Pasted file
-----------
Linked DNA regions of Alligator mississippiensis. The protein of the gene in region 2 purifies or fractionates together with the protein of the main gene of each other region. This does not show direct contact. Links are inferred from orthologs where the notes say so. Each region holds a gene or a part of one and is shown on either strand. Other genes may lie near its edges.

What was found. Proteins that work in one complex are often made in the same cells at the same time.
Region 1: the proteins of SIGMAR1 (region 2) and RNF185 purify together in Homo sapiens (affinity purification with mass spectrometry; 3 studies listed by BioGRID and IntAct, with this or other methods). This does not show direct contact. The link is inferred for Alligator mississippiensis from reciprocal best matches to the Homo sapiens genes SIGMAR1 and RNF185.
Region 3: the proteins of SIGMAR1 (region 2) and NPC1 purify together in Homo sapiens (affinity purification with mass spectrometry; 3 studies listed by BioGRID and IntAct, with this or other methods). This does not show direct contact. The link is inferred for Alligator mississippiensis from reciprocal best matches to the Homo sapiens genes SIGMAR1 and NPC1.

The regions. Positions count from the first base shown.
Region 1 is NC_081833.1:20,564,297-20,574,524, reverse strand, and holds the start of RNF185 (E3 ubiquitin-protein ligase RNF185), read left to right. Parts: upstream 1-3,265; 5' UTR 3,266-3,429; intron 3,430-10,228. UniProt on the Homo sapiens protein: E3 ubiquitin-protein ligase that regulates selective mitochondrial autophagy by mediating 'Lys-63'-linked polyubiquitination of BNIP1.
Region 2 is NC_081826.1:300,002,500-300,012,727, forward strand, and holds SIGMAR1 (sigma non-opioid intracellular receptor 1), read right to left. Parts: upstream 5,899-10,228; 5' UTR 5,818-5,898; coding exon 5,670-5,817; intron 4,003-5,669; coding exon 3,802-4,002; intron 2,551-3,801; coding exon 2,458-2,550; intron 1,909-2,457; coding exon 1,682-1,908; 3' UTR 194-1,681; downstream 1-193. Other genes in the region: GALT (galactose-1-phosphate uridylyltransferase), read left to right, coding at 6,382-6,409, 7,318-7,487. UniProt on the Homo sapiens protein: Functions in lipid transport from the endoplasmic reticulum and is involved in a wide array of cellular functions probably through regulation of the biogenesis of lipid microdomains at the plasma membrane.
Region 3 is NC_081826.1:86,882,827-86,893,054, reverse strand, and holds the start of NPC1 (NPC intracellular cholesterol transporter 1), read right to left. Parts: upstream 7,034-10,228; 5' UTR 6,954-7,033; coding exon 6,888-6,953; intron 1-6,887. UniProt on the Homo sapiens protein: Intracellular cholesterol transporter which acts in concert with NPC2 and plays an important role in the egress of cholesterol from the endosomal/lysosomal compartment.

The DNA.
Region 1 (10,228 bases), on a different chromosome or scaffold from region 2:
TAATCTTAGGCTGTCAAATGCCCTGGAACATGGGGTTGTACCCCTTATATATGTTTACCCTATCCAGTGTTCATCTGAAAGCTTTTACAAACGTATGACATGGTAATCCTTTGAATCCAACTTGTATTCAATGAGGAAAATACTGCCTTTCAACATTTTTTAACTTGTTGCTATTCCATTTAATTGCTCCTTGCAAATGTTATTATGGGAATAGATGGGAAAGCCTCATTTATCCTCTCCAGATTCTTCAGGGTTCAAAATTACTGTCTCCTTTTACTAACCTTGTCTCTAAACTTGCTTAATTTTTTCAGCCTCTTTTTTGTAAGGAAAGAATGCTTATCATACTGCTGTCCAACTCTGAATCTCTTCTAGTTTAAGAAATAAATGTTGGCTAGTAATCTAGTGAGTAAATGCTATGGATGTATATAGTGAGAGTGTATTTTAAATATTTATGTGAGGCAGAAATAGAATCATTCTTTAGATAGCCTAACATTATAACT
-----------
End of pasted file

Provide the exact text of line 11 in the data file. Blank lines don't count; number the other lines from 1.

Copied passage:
TAATCTTAGGCTGTCAAATGCCCTGGAACATGGGGTTGTACCCCTTATATATGTTTACCCTATCCAGTGTTCATCTGAAAGCTTTTACAAACGTATGACATGGTAATCCTTTGAATCCAACTTGTATTCAATGAGGAAAATACTGCCTTTCAACATTTTTTAACTTGTTGCTATTCCATTTAATTGCTCCTTGCAAATGTTATTATGGGAATAGATGGGAAAGCCTCATTTATCCTCTCCAGATTCTTCAGGGTTCAAAATTACTGTCTCCTTTTACTAACCTTGTCTCTAAACTTGCTTAATTTTTTCAGCCTCTTTTTTGTAAGGAAAGAATGCTTATCATACTGCTGTCCAACTCTGAATCTCTTCTAGTTTAAGAAATAAATGTTGGCTAGTAATCTAGTGAGTAAATGCTATGGATGTATATAGTGAGAGTGTATTTTAAATATTTATGTGAGGCAGAAATAGAATCATTCTTTAGATAGCCTAACATTATAACT